Six weeks after GameCube and Wii emulator Dolphin was removed from Steam due to a letter from Nintendo claiming it "violates Nintendo’s intellectual property rights," the emulator's developers have issued a detailed response on the Dolphin blog. The response, with input from legal counsel, announces that the Dolphin team will not be re-attempting to launch the emulator on Steam. "We are abandoning our efforts to release Dolphin on Steam," the post states. "Valve ultimately runs the store and can set any condition they wish for software to appear on it ... given Nintendo's long-held stance on emulation, we find Valve's requirement for us to get approval from Nintendo for a Steam release to be impossible."
That announcement is just a brief portion of the post, however. More significantly, the Dolphin blog pushes back on Nintendo's claim that the emulator violates the Digital Millennium Copyright Act by including "proprietary cryptographic keys" used to decrypt Wii and GameCube games, and declares that it will not be removing the Wii's encryption key from its source code.
"This sounds extremely bad at a glance (and we certainly had a moment of panic after first reading it), but now that we have done our homework and talked to a lawyer, we are no longer concerned," the Dolphin team says. "We have a very strong argument that Dolphin is not primarily designed or produced for the purpose of circumventing protection."
This specific element of Nintendo's claim against Dolphin requires a bit of explanation, because it was widely (and heatedly) discussed after the emulator was removed from Steam. In a video that pulled in nearly 300,000 views, prominent game developer and emulation community member ModernVintageGamer said that "Dolphin have kind of messed this up," citing the inclusion of the Wii AES-128 Common Key used to decrypt games in the emulator source code.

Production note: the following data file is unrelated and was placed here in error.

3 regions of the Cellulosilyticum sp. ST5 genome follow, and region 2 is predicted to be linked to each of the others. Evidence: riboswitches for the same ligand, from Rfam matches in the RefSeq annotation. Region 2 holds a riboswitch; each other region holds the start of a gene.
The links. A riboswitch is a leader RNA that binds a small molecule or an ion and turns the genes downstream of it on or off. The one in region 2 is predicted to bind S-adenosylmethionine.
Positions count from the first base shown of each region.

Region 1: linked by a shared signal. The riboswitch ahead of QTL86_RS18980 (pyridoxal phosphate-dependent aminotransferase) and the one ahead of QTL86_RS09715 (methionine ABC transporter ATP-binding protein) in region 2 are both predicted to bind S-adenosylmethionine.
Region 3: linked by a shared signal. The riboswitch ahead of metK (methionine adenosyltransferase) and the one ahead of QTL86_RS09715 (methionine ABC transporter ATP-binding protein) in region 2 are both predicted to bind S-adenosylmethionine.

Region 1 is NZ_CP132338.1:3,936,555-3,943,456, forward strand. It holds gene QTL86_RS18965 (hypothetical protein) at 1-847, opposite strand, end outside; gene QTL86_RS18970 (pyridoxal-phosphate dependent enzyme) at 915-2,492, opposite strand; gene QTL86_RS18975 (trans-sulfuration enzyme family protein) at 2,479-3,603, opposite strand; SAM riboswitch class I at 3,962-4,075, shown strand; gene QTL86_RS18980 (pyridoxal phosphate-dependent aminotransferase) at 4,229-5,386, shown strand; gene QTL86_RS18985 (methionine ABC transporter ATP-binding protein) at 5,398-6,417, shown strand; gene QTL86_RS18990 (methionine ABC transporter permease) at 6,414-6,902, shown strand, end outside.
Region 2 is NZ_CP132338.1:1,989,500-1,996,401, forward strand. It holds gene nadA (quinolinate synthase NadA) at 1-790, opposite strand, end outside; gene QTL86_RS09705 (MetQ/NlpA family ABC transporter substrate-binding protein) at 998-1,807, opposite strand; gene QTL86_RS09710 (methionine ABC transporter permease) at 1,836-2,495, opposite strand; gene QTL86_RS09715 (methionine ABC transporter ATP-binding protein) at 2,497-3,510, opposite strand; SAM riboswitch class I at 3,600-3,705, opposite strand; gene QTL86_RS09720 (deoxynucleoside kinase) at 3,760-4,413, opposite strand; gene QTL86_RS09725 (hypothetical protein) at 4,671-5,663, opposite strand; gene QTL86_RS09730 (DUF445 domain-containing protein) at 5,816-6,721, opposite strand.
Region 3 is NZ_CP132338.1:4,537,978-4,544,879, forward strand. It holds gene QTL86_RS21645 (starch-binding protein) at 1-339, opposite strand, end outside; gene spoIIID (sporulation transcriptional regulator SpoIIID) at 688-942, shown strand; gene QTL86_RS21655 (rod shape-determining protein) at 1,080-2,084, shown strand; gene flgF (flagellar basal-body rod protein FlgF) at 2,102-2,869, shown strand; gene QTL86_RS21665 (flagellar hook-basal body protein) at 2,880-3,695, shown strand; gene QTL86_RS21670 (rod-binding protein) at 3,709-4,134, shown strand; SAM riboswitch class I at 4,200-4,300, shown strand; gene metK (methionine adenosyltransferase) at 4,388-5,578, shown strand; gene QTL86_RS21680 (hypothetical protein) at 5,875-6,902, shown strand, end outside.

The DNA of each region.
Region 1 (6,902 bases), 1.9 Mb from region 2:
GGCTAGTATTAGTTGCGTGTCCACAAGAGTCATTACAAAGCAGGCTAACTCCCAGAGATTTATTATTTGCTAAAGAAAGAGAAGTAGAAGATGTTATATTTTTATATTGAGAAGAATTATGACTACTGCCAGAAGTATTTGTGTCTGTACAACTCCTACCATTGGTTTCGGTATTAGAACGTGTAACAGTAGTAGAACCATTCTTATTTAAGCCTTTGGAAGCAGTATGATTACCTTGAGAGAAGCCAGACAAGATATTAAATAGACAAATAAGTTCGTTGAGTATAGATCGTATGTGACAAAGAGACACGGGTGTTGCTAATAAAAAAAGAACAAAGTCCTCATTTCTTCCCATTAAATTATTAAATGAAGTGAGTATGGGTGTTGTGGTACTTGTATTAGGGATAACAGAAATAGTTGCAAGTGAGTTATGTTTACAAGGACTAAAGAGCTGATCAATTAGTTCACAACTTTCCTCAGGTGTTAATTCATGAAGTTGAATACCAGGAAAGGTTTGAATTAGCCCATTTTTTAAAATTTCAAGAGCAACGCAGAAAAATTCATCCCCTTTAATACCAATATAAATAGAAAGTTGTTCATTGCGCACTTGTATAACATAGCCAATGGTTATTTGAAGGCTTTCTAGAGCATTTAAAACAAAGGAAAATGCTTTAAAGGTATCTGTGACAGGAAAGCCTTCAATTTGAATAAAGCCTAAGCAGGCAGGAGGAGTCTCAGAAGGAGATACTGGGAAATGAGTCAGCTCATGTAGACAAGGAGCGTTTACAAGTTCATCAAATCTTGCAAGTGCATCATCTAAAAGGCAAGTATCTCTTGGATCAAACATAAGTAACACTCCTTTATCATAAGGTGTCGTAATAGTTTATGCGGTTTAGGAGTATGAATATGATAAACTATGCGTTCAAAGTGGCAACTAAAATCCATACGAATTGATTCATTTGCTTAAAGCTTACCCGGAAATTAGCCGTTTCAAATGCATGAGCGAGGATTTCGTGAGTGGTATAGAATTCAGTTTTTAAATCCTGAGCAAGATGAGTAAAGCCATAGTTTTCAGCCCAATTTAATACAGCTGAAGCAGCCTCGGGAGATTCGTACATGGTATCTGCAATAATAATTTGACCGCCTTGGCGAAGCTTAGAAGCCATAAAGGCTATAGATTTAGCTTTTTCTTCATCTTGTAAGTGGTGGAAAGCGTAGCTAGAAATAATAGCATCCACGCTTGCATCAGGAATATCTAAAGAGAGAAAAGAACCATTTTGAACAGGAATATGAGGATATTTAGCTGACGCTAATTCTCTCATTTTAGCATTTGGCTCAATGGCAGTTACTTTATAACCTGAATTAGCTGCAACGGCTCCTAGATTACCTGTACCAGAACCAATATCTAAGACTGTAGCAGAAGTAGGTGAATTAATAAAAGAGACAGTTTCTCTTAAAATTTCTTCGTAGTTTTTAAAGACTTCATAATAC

MVG linked to the Wikipedia page describing an illegal number, and that same link was widely shared in Reddit discussions in the wake of Dolphin's removal from Steam, essentially treating it like a smoking gun. In this one on r/smashbros, for example, the Reddit wrote: "I'm a programmer myself and Dolphin unfortunately used illegal numbers in their software. The Dolphin team should be lucky that only the Steam version was taken down and not the source code itself."
In today's blog post, the Dolphin developers deny that including the Wii Common Key in the emulator violates the anti-circumvention provisions of the DMCA, which forbids technology that "is primarily designed or produced for the purpose of circumventing a technological measure that effectively controls access to a work protected under this title."
"Considering that only a small fraction of what we do involves circumvention, we think that the claim that we are 'primarily for circumvention' is a reach," says the Dolphin team. "We do not believe this angle would be successful in a US courtroom, if it were ever to come to that. The reason the lawyers representing Nintendo would make such a leap is because they wished to create a narrative where the DMCA's exemptions do not apply to us, as these exemptions are powerful and widely in our favor."
The blog cites the reverse-engineering portion of copyright law, which allows for circumventing a technological measure "for the purpose of enabling interoperability of an independently created computer program with other programs." The Dolphin developers cite this full section of copyright law as "a significant legal protection for emulation in the US," and the reason why "Nintendo has yet to legally challenge any emulator with the DMCA anti-circumvention clauses despite the law going into effect 25 years ago."
"We do not believe that Dolphin is in any legal danger," the post concludes. Planned features for the Steam release of Dolphin, including a "Big Picture" UI with controller support, will still be finished and made available in the emulator in the coming months.